1902 Encyclopedia > Rouen

Rouen
France




ROUEN, a city of France, the ancient capital of Normandy, and now the administrative centre of the department of Seine Inférieure, the seat of an arch-bishopric and a court of appeal, and the headquarters of the third corps d'armée, stands on a level site on the right bank of the Seine in 49° 26' N. lat. and 1° 6' E. long, at the point where it is joined by the Aubette and the small Rivière de Robec ; it has also crept some dis-tance up the hills which enclose the valley on the right, and has an extension on the plain on the left bank. The faubourgs by which it is surrounded are, reckoning from the east, Martainville (on the left bank of the Robec), St Hilaire, Beauvoisine, Bouvreuil, and Cauchoise ; and the portion which lies on the left bank of the Seine is known as the Faubourg St Sever. Between the old town and the faubourgs runs a line of boulevards. Communication between the two banks of the river is maintained by ferry-boats and by two bridges ; the upper bridge, a stone struc-ture, is divided into two parts by the Lacroix island and decorated by a statue of Corneille ; the lower is an iron suspension bridge which opens in the middle to let masted vessels pass. The railway from Havre to Paris crosses the Seine a little above Rouen, and having passed by a tunnel under the higher quarters of the city reaches a station on the north at a distance of 87 miles from Paris and 55 from Havre. Another station at Martainville is the terminus of the line from Bouen to Amiens ; and at St Sever are those of the lines to Paris and to Orleans by Elbeuf. Since about 1860 wide streets have been driven through the old town, and tramway lines now traverse the whole city and its environs. Rouen, which is 78 miles from the sea, stands fourth in the list of French ports, coming next to Marseilles, Havre, and Bordeaux. Em-bankments constructed along the lower Seine have forced the river to deepen its own channel, and the land thus reclaimed has more than repaid the expenses incurred. The port is now accessible to vessels drawing 21 feet of water, and by means of easy dredgings this will be increased to from 25 feet to 28 according to the tide. The expansion of the traffic as the improvements have advanced is shown by the following returns : whereas in 1856 the number of vessels entered and cleared was 6220, with an aggregate burden of 570,314 tons, the corresponding figures were 4511 and 748,076 in 1876, and 5189 and 1,438,055 in 1880. What is now wanted is an increased amount of quay accom-modation, the old line of quays scarcely exceeding 1 mile in length. The building of new quays and repairing-docks for large vessels is in active progress ; the port is being dredged and deepened; and schemes are under considera-tion for a slip, a petroleum dock, and corn elevators. Rouen has regular steamboat communication with Bor-deaux, Spain, Algeria, London, Hull, Goole, Plymouth, Bristol, and Canada. A sunken chain allows boats to be towed up to Paris and beyond.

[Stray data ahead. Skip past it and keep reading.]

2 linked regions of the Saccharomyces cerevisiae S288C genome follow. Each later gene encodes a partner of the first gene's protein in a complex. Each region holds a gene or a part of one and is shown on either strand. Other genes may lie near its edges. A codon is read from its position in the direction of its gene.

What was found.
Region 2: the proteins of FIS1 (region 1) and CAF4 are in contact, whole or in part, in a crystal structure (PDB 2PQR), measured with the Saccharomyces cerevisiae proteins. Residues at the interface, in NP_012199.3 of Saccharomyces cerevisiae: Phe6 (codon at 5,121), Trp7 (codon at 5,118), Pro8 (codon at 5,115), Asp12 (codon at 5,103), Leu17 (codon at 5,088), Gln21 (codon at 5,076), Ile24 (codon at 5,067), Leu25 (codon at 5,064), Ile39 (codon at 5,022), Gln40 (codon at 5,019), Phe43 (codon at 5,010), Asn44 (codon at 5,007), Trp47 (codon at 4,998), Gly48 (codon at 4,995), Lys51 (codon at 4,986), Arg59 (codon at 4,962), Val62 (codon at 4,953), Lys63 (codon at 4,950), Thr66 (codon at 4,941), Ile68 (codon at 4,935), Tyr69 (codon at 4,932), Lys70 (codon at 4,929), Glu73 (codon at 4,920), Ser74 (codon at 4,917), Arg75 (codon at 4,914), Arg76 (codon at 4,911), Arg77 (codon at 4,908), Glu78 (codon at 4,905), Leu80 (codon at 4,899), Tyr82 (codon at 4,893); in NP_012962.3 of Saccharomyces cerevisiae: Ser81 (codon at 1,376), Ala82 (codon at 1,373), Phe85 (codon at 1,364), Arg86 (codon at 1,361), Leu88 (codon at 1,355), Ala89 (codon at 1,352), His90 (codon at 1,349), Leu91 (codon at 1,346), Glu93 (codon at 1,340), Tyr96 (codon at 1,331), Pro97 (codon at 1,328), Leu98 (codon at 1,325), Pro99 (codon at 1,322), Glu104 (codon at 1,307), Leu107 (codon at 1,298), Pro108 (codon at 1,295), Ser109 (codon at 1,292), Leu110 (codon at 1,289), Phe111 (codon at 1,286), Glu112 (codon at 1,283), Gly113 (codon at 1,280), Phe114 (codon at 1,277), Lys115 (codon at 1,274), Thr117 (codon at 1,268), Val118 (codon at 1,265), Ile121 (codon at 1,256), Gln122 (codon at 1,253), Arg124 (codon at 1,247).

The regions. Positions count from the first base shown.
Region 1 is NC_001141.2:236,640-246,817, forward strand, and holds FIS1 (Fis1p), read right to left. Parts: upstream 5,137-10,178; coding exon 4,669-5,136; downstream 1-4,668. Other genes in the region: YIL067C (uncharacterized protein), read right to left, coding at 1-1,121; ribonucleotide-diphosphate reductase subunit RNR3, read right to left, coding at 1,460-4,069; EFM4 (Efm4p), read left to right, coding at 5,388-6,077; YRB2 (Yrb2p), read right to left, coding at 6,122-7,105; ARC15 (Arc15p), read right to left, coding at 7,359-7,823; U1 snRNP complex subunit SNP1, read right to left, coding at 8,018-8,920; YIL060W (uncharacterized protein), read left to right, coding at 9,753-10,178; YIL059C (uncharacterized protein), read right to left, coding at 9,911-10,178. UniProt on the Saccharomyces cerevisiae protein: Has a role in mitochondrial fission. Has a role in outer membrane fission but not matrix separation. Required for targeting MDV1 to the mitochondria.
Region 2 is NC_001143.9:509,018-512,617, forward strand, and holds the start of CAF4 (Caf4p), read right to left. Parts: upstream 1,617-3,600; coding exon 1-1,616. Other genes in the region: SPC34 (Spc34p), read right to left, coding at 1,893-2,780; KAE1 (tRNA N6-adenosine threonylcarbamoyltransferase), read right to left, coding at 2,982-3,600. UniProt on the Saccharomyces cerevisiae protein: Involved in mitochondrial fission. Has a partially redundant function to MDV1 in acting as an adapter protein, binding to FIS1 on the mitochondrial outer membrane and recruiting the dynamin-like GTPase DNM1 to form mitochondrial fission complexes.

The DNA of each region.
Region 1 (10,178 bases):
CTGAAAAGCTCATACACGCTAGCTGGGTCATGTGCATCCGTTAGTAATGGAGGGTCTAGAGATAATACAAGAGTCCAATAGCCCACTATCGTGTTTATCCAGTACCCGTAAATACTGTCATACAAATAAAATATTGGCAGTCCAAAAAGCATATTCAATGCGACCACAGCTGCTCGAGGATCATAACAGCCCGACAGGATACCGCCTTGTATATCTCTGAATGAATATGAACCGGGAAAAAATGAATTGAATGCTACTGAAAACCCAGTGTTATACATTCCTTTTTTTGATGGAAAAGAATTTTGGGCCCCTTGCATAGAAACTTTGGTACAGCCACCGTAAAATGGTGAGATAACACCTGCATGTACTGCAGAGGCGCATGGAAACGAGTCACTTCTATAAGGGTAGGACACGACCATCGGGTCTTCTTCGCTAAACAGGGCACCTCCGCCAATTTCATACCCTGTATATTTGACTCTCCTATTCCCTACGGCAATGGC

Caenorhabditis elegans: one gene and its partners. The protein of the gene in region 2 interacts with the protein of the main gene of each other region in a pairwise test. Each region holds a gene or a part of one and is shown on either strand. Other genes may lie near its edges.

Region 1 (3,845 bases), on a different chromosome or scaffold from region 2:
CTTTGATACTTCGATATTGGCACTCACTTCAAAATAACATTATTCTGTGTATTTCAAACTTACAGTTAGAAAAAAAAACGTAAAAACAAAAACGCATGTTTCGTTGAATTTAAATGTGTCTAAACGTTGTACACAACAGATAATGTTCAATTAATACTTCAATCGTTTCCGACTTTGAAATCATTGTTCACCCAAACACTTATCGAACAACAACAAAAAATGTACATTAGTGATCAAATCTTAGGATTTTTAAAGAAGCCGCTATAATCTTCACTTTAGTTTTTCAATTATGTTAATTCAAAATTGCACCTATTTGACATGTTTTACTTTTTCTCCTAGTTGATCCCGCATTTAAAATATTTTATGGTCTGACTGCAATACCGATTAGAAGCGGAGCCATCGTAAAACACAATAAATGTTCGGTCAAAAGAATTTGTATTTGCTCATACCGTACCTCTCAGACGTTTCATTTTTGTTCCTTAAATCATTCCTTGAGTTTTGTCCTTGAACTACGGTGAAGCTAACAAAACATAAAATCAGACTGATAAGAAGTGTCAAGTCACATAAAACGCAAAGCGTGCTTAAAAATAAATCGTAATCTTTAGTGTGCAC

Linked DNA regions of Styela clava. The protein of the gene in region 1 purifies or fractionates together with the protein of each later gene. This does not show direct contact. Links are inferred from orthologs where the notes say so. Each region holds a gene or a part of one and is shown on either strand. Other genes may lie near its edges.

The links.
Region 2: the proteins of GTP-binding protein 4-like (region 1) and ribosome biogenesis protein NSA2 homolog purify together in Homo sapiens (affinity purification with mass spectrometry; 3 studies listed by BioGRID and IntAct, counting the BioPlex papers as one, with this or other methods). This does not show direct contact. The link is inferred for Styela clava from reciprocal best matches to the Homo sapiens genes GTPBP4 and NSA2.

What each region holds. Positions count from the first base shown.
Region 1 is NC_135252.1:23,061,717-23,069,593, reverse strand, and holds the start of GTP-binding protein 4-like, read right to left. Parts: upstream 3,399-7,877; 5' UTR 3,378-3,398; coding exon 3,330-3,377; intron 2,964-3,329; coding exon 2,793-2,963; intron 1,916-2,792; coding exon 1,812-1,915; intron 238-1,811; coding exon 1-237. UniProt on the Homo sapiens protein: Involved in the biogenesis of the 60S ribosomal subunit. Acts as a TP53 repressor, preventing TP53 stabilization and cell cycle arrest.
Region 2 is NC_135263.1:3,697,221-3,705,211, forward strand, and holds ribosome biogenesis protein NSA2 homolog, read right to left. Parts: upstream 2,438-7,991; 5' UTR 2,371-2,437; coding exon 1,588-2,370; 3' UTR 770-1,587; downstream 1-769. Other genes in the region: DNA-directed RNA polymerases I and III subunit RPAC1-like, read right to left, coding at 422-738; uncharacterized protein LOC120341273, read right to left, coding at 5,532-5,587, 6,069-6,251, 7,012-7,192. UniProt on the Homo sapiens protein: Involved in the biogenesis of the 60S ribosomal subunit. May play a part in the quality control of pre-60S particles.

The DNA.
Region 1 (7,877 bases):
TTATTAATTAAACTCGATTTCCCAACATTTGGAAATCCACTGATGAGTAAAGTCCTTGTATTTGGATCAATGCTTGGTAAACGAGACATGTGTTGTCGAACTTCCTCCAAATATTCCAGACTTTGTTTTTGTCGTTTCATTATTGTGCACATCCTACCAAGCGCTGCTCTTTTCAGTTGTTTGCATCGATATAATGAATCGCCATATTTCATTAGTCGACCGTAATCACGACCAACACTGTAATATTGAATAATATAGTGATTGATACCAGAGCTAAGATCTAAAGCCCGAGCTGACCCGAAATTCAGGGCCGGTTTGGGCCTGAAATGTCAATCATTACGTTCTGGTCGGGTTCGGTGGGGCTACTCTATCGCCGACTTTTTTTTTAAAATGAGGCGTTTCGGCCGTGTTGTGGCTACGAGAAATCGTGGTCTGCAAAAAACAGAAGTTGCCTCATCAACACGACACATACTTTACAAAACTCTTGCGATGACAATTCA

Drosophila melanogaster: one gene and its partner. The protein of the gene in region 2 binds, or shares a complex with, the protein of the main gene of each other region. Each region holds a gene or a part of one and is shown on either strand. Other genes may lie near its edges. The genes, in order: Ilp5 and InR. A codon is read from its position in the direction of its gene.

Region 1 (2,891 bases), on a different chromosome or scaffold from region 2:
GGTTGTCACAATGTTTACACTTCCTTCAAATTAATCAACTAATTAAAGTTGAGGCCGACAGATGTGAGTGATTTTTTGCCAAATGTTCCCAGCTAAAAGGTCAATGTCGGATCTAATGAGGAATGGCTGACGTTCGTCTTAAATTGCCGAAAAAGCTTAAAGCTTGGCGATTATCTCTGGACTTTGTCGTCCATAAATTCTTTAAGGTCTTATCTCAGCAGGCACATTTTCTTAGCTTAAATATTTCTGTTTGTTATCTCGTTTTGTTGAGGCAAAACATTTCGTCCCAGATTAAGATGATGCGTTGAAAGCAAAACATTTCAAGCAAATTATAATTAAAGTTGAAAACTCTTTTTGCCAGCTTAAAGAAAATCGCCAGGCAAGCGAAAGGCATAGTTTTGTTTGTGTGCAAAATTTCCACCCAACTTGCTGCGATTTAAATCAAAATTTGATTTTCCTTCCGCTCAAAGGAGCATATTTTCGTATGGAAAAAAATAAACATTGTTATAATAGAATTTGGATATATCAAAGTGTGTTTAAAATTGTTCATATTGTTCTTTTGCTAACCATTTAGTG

The population of the six cantons of Rouen in 1881 was 105,906, but if the suburbs are included the figure may be stated at about 150,000.

The imports landed at Rouen include cottons, wheat, maize, and petroleum from America ; coal and iron from England ; marble, oils, wines, and dried fruits from Italy ; wines, wools, ores, and metals from Spain ; grain and wool from the Black Sea ; grapes from the Levant ; rice from India ; coffee from the French colonies ; oil seeds, timber, dyewoods, foreign textile fabrics, Dutch cheese, &c. The articles of export comprise grain, table fruits, oil-seeds and oilcake, sugar, olive oil, palm oil, timber, hemp, linen, and wool, marble, granite, hewn stone, plaster and building materials, sulphur, coal, pig-iron, steel, copper, lead, zinc, salt, dyestuffs and other chemical products, wines, brandy, ciders, earthenware and glass-ware, machinery, packing-paper, &c.